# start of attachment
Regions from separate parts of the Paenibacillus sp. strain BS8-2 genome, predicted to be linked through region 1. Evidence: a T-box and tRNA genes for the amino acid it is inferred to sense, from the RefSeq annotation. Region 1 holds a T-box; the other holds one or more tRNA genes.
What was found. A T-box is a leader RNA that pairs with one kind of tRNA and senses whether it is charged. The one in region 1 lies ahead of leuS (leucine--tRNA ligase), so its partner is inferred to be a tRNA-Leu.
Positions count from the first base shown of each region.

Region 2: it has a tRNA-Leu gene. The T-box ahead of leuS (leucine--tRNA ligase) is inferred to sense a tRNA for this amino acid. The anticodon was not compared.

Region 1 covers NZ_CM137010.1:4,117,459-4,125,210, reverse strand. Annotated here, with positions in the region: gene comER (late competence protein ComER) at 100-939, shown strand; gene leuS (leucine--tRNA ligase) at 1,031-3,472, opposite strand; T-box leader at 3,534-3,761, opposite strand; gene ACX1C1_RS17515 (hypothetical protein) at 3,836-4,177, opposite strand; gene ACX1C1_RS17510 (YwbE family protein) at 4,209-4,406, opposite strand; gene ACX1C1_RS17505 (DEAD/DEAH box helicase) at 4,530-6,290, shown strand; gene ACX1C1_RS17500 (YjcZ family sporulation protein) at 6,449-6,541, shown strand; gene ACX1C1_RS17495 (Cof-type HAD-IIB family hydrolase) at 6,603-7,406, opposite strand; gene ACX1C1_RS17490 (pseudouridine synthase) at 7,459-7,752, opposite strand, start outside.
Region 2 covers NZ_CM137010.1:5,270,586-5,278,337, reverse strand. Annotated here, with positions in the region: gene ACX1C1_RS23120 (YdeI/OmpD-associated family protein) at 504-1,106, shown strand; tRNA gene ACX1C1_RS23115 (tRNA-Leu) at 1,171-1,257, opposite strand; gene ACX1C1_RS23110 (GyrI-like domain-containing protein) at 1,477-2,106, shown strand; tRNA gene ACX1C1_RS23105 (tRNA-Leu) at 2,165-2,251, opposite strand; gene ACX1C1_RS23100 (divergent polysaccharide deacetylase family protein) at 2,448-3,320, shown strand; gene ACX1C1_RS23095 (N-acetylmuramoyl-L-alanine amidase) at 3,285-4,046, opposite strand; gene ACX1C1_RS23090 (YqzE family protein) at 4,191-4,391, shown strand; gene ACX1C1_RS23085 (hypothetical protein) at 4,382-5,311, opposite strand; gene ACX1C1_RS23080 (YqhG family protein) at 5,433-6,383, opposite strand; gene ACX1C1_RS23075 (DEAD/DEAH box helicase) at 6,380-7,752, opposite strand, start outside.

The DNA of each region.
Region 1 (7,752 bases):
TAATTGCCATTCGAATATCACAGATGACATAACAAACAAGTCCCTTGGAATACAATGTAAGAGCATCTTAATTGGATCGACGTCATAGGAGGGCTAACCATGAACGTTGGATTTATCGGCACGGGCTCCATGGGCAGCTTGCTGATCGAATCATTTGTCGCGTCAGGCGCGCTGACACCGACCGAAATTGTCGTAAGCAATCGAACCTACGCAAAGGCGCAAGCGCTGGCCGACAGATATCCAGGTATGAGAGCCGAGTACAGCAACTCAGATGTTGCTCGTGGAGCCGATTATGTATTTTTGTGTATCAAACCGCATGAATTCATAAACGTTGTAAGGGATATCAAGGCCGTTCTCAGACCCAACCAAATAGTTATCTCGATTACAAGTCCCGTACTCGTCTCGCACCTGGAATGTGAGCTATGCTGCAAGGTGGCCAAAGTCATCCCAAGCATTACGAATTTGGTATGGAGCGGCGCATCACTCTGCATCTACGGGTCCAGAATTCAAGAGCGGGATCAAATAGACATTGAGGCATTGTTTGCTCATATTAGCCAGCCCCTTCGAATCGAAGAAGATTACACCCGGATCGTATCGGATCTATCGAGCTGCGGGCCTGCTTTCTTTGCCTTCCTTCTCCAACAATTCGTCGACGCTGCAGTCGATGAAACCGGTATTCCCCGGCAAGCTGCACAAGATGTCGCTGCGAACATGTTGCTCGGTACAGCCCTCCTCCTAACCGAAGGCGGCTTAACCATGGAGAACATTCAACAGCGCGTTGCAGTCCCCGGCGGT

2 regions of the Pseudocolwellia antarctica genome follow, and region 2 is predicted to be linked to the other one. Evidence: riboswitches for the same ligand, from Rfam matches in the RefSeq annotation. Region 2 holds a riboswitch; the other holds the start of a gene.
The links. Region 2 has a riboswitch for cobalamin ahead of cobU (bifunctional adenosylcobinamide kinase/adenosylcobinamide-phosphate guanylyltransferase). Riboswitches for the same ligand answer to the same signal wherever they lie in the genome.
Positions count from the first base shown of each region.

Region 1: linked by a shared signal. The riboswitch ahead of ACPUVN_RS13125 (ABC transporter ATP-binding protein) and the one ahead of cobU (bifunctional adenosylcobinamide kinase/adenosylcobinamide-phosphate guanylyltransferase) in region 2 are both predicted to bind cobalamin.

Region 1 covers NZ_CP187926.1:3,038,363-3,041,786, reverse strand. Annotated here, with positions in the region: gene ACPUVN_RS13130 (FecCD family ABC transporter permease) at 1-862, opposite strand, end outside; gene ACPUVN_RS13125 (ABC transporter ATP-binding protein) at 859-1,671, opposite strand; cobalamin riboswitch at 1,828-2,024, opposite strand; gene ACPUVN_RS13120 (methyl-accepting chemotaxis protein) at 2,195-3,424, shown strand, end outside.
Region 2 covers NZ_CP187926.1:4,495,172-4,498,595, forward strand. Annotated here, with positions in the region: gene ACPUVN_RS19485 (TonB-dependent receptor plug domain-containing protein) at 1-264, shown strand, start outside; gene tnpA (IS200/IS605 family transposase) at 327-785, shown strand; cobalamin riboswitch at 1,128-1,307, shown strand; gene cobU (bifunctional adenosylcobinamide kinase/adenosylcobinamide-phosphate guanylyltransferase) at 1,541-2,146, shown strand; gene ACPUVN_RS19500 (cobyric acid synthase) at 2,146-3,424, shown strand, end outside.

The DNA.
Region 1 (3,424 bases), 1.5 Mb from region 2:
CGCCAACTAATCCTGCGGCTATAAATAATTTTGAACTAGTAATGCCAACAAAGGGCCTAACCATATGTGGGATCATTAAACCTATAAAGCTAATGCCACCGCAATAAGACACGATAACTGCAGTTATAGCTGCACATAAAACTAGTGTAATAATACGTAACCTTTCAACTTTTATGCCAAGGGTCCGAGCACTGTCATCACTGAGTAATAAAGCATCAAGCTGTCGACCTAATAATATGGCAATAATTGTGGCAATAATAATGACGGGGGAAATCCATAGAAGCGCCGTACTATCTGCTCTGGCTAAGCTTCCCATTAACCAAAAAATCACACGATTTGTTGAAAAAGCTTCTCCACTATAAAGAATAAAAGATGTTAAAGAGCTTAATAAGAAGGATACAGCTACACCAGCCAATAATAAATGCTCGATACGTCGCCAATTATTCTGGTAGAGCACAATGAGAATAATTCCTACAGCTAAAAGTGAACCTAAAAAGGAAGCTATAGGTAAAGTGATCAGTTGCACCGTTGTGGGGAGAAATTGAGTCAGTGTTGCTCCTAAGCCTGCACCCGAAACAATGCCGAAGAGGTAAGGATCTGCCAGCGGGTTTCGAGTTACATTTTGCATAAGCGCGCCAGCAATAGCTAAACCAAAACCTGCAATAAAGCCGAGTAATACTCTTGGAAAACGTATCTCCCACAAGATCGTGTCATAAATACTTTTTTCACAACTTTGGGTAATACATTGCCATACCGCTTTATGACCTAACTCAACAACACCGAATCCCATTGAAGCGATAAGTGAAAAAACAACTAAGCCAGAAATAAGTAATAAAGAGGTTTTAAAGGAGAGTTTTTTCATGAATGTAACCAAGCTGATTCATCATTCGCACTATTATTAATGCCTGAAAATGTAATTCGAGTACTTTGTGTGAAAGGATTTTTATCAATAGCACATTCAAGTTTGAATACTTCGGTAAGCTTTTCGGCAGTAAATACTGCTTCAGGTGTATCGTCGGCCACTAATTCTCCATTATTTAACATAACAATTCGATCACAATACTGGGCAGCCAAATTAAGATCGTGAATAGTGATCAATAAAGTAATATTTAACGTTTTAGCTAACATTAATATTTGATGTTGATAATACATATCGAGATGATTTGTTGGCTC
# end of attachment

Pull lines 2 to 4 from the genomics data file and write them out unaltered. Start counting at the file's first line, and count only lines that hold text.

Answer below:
What was found. A T-box is a leader RNA that pairs with one kind of tRNA and senses whether it is charged. The one in region 1 lies ahead of leuS (leucine--tRNA ligase), so its partner is inferred to be a tRNA-Leu.
Positions count from the first base shown of each region.

Region 2: it has a tRNA-Leu gene. The T-box ahead of leuS (leucine--tRNA ligase) is inferred to sense a tRNA for this amino acid. The anticodon was not compared.